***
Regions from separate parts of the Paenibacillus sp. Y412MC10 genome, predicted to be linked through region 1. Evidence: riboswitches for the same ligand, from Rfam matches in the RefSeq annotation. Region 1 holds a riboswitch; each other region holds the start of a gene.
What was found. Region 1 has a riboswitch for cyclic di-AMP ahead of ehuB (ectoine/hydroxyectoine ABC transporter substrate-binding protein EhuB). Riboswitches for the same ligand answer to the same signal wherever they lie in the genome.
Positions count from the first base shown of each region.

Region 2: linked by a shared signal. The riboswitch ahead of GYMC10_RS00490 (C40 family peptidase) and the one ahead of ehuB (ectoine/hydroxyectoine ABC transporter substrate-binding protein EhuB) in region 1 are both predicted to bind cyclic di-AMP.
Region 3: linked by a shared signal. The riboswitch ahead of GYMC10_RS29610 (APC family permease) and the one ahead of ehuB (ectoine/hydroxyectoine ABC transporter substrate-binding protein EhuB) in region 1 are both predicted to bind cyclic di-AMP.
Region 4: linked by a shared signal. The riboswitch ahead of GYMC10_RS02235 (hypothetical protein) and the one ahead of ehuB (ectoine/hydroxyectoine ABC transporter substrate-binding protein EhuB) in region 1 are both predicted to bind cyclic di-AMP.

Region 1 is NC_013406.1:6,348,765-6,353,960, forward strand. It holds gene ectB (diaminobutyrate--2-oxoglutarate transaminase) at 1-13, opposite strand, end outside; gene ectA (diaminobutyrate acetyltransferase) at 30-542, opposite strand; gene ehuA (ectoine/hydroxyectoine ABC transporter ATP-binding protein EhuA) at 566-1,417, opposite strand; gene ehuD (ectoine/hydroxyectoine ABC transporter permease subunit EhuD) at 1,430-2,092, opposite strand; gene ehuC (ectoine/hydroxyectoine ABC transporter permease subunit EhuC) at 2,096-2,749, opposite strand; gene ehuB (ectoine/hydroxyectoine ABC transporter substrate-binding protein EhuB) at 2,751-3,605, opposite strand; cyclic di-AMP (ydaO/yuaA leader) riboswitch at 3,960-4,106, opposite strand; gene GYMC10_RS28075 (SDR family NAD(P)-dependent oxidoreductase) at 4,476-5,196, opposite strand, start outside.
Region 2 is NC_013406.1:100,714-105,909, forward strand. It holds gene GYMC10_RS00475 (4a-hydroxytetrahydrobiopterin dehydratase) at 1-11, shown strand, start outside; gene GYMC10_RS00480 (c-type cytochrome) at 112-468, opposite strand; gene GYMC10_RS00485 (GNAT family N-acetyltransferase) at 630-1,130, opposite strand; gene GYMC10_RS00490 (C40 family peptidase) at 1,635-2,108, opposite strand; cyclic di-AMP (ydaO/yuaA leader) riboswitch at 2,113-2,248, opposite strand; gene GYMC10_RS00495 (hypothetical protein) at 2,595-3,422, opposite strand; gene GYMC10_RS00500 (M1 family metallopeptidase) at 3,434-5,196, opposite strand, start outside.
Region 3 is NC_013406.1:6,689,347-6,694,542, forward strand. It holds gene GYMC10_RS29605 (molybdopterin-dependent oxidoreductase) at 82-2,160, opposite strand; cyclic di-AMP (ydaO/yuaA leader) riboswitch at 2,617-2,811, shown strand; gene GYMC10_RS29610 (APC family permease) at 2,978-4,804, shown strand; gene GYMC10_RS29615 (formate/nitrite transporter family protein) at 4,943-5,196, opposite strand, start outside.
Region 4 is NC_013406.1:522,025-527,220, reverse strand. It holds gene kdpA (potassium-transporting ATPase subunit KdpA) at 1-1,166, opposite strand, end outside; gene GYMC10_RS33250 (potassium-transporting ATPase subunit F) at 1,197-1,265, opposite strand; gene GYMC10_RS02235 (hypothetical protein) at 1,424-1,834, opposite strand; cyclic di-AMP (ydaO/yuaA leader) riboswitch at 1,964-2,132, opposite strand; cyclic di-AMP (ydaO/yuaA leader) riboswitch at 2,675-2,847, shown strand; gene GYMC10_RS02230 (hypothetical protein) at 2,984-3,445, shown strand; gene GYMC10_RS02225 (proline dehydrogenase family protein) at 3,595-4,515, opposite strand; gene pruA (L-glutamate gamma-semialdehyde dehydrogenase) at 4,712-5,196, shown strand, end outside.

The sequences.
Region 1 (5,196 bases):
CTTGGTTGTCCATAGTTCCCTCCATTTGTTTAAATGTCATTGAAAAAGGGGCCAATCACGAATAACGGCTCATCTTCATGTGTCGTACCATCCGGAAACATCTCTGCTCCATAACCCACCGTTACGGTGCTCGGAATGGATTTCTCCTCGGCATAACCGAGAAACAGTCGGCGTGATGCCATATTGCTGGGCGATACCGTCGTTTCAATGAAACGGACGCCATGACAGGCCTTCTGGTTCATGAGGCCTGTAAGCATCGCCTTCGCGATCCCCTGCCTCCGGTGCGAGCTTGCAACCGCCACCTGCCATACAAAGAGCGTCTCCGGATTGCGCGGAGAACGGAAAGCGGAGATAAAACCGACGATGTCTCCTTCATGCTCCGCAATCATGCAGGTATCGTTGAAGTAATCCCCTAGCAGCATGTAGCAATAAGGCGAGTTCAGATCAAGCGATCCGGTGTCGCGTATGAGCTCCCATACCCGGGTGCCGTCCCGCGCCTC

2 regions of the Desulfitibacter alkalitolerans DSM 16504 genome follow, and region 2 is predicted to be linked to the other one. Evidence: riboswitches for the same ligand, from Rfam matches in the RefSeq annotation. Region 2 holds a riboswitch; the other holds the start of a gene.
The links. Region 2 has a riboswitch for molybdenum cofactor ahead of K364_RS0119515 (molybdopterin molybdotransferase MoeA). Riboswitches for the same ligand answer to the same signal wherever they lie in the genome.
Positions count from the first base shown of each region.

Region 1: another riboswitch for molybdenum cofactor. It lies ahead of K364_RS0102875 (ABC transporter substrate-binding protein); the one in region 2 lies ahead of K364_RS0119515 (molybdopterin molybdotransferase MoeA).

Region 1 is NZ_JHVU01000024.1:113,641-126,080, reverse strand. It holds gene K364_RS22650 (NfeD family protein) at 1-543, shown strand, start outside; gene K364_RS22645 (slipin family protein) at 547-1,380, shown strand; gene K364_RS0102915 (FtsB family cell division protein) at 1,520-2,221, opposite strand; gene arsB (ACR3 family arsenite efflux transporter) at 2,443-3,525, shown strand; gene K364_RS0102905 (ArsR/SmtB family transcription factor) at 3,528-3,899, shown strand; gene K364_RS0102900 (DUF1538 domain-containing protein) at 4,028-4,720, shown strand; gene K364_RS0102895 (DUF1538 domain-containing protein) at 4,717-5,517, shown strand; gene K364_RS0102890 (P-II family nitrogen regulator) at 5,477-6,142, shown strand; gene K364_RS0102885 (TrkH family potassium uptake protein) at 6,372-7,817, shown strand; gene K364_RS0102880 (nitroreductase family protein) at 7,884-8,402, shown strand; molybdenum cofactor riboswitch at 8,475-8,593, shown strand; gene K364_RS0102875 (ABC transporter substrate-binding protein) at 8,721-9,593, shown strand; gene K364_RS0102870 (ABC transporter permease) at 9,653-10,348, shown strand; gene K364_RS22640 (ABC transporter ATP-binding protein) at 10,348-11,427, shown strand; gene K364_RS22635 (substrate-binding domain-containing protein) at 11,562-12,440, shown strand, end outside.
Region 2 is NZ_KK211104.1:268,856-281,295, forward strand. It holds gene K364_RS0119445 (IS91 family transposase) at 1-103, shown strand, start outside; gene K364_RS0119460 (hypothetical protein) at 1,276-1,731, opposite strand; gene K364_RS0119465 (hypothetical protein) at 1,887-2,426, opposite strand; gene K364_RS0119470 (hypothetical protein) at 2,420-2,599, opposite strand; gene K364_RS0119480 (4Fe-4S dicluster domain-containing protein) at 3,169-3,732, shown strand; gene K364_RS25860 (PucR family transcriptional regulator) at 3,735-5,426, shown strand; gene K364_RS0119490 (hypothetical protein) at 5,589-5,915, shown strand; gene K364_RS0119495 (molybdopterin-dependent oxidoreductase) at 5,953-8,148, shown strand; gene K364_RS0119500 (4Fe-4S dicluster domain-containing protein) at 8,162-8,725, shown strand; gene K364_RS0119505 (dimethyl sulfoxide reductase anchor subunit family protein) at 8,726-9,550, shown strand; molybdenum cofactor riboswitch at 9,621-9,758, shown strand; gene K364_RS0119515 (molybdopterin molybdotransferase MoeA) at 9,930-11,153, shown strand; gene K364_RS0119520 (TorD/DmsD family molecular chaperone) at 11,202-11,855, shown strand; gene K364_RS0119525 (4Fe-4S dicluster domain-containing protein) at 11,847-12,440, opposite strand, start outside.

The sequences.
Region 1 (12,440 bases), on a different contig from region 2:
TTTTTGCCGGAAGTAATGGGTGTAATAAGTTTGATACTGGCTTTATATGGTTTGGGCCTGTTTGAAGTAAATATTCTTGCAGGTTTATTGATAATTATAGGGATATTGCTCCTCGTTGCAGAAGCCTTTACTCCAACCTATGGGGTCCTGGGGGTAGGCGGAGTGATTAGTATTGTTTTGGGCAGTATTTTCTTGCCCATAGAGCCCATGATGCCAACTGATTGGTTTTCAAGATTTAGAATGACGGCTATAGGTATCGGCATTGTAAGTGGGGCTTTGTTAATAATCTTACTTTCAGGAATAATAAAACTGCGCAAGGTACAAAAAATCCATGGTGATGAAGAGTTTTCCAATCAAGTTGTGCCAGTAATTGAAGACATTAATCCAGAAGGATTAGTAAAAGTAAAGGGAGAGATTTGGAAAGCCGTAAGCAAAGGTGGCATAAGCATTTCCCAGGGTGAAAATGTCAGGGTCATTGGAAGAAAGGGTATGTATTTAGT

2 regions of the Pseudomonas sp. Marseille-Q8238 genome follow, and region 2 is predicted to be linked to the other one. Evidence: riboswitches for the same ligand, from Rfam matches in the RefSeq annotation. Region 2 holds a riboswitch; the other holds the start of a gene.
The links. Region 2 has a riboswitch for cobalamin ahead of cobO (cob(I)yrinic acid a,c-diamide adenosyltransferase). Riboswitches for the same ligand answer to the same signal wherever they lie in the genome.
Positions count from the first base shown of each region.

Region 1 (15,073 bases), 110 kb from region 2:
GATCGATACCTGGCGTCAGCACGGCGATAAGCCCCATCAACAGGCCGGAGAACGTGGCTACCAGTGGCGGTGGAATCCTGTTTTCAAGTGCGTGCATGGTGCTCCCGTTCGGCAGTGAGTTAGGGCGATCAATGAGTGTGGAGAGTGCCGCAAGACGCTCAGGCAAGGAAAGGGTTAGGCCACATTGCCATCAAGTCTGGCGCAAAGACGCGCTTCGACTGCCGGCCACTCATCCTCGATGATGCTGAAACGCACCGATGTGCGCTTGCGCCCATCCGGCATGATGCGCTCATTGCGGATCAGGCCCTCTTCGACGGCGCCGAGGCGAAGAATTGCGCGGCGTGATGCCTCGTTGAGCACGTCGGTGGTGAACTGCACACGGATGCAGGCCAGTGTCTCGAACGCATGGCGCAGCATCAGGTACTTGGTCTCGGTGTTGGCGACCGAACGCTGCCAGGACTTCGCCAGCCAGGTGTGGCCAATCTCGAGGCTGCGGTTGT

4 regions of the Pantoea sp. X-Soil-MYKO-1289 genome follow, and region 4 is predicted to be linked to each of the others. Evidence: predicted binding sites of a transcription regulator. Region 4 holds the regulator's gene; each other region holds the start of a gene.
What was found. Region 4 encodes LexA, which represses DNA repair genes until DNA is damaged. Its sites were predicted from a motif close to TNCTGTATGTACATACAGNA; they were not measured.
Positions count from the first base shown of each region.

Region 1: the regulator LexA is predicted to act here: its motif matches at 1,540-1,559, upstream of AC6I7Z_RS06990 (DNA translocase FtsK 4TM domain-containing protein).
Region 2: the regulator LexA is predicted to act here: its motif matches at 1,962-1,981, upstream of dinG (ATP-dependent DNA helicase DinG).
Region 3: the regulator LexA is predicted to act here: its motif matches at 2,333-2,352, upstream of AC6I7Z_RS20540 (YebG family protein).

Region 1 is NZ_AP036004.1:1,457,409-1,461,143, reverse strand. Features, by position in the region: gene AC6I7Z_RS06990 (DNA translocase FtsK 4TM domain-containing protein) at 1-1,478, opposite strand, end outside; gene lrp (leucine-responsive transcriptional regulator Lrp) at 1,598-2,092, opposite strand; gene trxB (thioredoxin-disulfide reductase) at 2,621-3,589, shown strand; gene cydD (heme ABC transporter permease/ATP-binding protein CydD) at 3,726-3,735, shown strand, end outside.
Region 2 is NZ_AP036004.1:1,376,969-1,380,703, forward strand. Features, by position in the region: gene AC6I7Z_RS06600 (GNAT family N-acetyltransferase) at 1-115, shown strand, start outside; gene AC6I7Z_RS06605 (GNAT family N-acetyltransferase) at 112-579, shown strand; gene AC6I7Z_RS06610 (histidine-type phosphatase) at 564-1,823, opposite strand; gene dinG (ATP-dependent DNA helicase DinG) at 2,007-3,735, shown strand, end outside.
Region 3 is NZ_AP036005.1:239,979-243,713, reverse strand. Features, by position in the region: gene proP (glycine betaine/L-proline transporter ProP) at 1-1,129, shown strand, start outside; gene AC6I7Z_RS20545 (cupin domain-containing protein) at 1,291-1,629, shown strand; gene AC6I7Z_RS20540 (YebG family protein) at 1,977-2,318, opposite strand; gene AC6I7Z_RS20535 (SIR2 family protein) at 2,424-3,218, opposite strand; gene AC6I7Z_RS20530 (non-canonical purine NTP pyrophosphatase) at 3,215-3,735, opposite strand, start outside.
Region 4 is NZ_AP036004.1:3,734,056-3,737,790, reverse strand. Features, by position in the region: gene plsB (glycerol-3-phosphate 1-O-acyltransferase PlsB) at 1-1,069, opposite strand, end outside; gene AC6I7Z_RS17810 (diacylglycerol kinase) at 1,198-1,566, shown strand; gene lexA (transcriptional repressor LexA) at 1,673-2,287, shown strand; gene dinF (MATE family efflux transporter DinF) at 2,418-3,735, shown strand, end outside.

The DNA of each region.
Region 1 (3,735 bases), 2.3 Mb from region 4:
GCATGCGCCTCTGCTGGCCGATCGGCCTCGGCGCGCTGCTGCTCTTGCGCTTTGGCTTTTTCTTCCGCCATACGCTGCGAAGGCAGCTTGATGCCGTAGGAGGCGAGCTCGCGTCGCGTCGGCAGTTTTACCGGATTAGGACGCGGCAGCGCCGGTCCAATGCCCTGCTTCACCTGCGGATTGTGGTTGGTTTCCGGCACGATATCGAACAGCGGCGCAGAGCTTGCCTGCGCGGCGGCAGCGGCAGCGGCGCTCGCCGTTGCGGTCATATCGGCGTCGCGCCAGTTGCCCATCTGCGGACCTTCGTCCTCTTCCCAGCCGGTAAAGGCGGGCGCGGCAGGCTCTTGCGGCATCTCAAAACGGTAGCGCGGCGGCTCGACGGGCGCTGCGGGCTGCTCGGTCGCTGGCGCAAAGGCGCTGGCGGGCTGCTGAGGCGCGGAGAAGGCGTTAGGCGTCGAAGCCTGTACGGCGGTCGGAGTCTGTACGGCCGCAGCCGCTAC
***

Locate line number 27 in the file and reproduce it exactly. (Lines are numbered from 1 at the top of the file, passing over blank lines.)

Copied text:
GATCGATACCTGGCGTCAGCACGGCGATAAGCCCCATCAACAGGCCGGAGAACGTGGCTACCAGTGGCGGTGGAATCCTGTTTTCAAGTGCGTGCATGGTGCTCCCGTTCGGCAGTGAGTTAGGGCGATCAATGAGTGTGGAGAGTGCCGCAAGACGCTCAGGCAAGGAAAGGGTTAGGCCACATTGCCATCAAGTCTGGCGCAAAGACGCGCTTCGACTGCCGGCCACTCATCCTCGATGATGCTGAAACGCACCGATGTGCGCTTGCGCCCATCCGGCATGATGCGCTCATTGCGGATCAGGCCCTCTTCGACGGCGCCGAGGCGAAGAATTGCGCGGCGTGATGCCTCGTTGAGCACGTCGGTGGTGAACTGCACACGGATGCAGGCCAGTGTCTCGAACGCATGGCGCAGCATCAGGTACTTGGTCTCGGTGTTGGCGACCGAACGCTGCCAGGACTTCGCCAGCCAGGTGTGGCCAATCTCGAGGCTGCGGTTGT